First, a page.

In this photo by Stuart McNair, the rising Harvest Moon illuminates farmland during sunset on Sept. 15, 2016, north of Toronto, Canada. (Image credit: Stuart McNair)

Visible Planets

On Sept. 8 the moon makes a close pass to Saturn, with the two in conjunction – having the same celestial longitude – at 6:31 a.m. Eastern Time.  That’s just after sunrise in New York City, which is at 6:29 a.m. The pair becomes visible again after sunset (which is at 7:16 p.m.) The closest approach the two bodies will make is about 3º 43’, or about seven and a half lunar diameters. By the time they rise (for Eastern Seaboard sky watchers) they will be a bit further apart, as the moon moves approximately one of its own diameters every hour. That said, the moon and Saturn will be in Capricornus, a faint constellation that can get largely washed out by the light of the moon itself, so if you are looking to the southeast on Sept. 8, Saturn will likely be among the first “stars” you see above and to the right of the moon.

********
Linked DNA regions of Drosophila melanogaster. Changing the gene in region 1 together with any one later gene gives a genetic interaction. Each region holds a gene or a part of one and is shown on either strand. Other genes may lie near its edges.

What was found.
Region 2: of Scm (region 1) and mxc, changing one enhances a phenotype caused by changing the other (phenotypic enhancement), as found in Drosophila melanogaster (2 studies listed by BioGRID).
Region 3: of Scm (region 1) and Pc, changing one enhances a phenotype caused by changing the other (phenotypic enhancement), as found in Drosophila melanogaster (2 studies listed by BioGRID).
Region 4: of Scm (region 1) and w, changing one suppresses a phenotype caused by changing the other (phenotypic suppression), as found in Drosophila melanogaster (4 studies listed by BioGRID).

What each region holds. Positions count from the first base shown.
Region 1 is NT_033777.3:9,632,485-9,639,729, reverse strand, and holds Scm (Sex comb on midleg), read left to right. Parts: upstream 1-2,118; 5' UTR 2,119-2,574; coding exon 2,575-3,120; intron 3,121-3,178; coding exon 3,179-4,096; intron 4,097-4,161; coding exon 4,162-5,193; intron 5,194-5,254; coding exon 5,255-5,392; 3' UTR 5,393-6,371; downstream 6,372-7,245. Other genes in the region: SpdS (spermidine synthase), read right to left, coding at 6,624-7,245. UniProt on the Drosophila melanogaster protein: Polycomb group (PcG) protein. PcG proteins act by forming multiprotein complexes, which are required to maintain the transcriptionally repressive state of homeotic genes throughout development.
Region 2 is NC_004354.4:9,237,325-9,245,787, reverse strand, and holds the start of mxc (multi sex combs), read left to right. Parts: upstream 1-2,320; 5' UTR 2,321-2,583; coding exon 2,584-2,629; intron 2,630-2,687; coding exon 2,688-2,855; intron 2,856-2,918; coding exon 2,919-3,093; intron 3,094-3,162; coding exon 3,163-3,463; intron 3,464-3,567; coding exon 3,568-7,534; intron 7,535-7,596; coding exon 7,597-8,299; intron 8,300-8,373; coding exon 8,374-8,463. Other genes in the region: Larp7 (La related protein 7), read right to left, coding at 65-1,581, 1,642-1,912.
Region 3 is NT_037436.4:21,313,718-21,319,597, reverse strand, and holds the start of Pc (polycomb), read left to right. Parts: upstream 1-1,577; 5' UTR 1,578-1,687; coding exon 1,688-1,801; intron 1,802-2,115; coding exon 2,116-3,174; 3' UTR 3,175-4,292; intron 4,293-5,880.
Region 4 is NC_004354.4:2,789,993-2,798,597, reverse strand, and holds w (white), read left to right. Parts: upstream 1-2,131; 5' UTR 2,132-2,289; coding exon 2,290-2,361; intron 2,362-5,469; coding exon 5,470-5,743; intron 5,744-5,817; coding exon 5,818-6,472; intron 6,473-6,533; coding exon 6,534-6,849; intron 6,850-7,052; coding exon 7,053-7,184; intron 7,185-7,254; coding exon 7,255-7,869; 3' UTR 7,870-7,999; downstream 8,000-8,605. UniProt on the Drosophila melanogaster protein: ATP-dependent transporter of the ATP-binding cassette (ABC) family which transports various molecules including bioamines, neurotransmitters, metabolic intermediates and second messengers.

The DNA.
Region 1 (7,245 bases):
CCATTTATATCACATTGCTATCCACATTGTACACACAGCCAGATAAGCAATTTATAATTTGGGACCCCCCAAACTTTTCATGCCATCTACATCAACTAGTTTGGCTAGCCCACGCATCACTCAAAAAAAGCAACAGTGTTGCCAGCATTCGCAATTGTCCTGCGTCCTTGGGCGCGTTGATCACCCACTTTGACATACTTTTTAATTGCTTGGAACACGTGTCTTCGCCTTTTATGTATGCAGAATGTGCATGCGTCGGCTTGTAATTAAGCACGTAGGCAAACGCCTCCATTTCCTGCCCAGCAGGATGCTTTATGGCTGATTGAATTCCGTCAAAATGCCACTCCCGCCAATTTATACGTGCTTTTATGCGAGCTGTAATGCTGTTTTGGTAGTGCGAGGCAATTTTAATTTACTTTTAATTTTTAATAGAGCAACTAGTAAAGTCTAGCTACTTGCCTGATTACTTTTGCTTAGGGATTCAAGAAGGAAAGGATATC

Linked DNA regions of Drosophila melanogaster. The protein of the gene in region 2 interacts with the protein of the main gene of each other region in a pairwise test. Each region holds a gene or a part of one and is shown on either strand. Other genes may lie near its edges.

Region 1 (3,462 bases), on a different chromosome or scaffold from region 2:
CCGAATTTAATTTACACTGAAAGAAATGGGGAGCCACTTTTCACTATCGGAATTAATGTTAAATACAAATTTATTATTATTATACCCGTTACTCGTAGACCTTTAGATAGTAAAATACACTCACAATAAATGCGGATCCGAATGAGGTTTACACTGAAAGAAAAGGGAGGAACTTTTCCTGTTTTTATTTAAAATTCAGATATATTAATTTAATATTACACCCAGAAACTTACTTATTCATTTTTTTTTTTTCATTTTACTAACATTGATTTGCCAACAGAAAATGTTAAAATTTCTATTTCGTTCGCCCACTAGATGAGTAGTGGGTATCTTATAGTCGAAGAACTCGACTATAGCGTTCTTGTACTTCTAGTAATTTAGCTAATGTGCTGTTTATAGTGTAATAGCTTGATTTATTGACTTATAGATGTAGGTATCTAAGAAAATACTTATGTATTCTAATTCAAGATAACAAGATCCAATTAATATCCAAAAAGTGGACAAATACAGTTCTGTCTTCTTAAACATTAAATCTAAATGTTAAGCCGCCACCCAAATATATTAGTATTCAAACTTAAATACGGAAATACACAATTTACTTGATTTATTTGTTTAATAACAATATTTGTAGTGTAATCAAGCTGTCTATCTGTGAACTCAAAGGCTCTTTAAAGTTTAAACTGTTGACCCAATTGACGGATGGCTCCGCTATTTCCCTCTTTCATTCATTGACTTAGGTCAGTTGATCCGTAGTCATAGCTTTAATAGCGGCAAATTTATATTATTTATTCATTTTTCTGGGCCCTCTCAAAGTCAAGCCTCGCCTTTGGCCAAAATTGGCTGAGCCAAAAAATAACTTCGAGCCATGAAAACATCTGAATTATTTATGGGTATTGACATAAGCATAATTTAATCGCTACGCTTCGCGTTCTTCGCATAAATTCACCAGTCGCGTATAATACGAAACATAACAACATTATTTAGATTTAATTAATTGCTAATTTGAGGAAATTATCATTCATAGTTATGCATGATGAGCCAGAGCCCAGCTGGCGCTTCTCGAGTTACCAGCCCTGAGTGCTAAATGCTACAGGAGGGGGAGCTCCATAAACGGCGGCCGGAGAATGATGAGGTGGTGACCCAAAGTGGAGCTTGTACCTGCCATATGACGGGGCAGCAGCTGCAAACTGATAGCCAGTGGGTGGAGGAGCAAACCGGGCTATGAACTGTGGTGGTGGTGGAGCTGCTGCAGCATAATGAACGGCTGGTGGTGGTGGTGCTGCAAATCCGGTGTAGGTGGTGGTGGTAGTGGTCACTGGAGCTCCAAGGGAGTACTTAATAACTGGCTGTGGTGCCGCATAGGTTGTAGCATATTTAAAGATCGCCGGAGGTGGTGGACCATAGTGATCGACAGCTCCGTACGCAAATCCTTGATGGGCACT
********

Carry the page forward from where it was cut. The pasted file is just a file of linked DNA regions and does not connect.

On the night of the full moon, Venus will be a morning star, rising in New York at about 5:36 a.m. Eastern Time. That leaves jut under an hour before sunrise (6:31 a.m. on Sept. 10) so the planet will still be quite low – about 4.5 degrees above the horizon – when the sky starts to get lighter. 

Mars, meanwhile, rises at 10:58 p.m. in New York on Sept. 10, and is in the constellation Taurus. By about midnight both the planet and the brightest star in Taurus, Aldebaran, will be in the east-northeast with Mars to the left (north) of Aldebaran. Mars gets quite high in the sky – 70 degrees by the time the sun comes up on Sept. 11. Jupiter, meanwhile, rises at 7:56 p.m. and is visible throughout the night, appearing to the left of the full moon.